Called land grabbing, the steady concentration of land and its profits into the hands of an ever decreasing number of land owners is a growing problem in the European Union (EU). In 2010, the top 3% of farms controlled a half of the EU's Usable Agricultural Area (UAA), while 80% of farms, all with fewer than 10 hectares of land, were in control of only 12% in 2012.
A recent report from the Transnational Institute: 'Extent of Farmland Grabbing in the EU' is a sharp critique of unregulated capitalism and the growing monopolisation of arable land by large, corporate agricultural enterprises. The report suggest that this process reflects a more general shift towards an agricultural sector that is increasingly driven by markets and capital: little wonder then that inequality rears its uglyhead.
Europe is still a continent whose model of farming is based on small, family enterprises: 84% of farms rely on the use of family labour, and farms of fewer than 2 hectares of land comprised nearly half (49%) of agricultural holdings in 2012. However in a 30 year period more than half the farming population of the original six countries of the European Economic Community have disappeared, from 10.4 million in 1960 to 4.8 million in 1990. This trend has continued and in the past eight years alone, around three million farms (20% of the total) have been lost in the EU. Small and family-run businesses, often one and the same, are being squeezed out of the market at an alarming rate, along with young and aspiring farmers - and the process is more often than not reversible. In their place, farms of a size never before seen and employing comparatively fewer workers are cropping up across Europe, with the greatest concentration in Eastern European countries. The biggest farm to be found in Romania, run by the Lebanese-owned Maria Group, stretches across 65,000 hectares.
The effect of the entry into the market of these large agri-business corporations is to drive down farmgate prices. For many small farmers the reality of ever-decreasing returns renders their business model untenable, forcing them to close down production and sell up. It is fundamentally altering how land is used and for what purposes. Larger, corporate agricultural enterprises tend to favour a more industrial way of farming - one based on monocultures, the intensive use of agro-chemicals and a greater reliance on preventive medicines. Not only do such practices have worrying implications for biodiversity, ecosystems and animal welfare, they also compromise the richness and variety that has until now characterised European food cultures.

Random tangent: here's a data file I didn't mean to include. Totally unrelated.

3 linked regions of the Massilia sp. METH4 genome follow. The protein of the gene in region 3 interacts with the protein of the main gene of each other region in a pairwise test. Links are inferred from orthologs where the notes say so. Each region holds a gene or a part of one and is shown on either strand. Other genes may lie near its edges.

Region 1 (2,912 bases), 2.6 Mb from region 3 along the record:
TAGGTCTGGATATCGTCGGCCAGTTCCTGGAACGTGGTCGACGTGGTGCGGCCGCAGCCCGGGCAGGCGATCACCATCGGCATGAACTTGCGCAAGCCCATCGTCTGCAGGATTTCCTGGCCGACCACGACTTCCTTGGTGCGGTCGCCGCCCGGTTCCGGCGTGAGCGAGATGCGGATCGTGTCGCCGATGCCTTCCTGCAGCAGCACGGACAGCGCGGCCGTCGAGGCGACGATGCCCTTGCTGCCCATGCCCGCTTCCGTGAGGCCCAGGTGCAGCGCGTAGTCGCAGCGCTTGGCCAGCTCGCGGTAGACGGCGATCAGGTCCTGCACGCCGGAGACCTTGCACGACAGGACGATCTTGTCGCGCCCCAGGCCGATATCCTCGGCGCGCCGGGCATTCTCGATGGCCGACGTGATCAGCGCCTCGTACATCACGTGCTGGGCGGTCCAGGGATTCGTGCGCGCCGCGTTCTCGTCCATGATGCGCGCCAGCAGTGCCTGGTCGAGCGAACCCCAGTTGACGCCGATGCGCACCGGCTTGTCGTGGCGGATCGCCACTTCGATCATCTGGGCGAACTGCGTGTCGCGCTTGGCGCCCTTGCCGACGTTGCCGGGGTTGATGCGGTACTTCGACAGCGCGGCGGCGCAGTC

The cultivation of produce that can be used for multiple purposes including food, feed and fuel is also a deep concern for food production in the EU. The end use of these "flex crops" is ultimately determined by their stock market value and the profits that they generate and their mass production is edging smaller and organic farmers out of the landscape. The reasons behind this drastic restructuring of European farming are complex and numerous, however it is possible to point to several major push factors. First, a new generation of investors not traditionally involved in the agricultural sector - including individual traders, investment funds and private equity companies - are finding that the relatively cheap land in Eastern European countries is an increasingly attractive and lucrative prospect. Lucrative because speculators are no longer bound by rules dictating what land can and cannot be used for. In a process known as 'artificialisation', prime agricultural land can be bought and converted quickly to urban sprawl, real estate, tourist sites and other commercial projects, where there is big money to be made. Traders can typically multiply their returns by one hundred when re-selling land converted in this way, a process that is causing France to haemorrhage more than 60,000 hectares of mostly fertile farmland per year.
The Common Agricultural Policy, or CAP, was established in the early 1950s and 1960s as Europe emerged from a prolonged period of food shortages. The CAP's intended purpose in its current incarnation is to guarantee viable food production, to encourage the sustainable management of natural resources and stimulate climate action and to develop the balanced development of land. However throughout its history the CAP has been marred by conflicts of interest and controversy: its most recent version (2014-20) is no different. A main pillar of the CAP aims to boost the viability, productivity, competitiveness and sustainability of EU agriculture by providing subsidies, or Direct Payments, to EU farmers. Decoupling of production from payments, which are now linked to the amount of land possessed, was a necessary and welcome step as it discouraged farmers from producing ever more food for almost unlimited subsidies - a provision that historically led to infamous mountains of butter or lakes of milk. It has, however, distorted the distribution of direct payments - allowing the top 1% of agricultural businesses to benefit disproportionately from the CAP. In Italy, 0.8% of beneficiaries took home a huge 26.3% of the country's Direct Payments.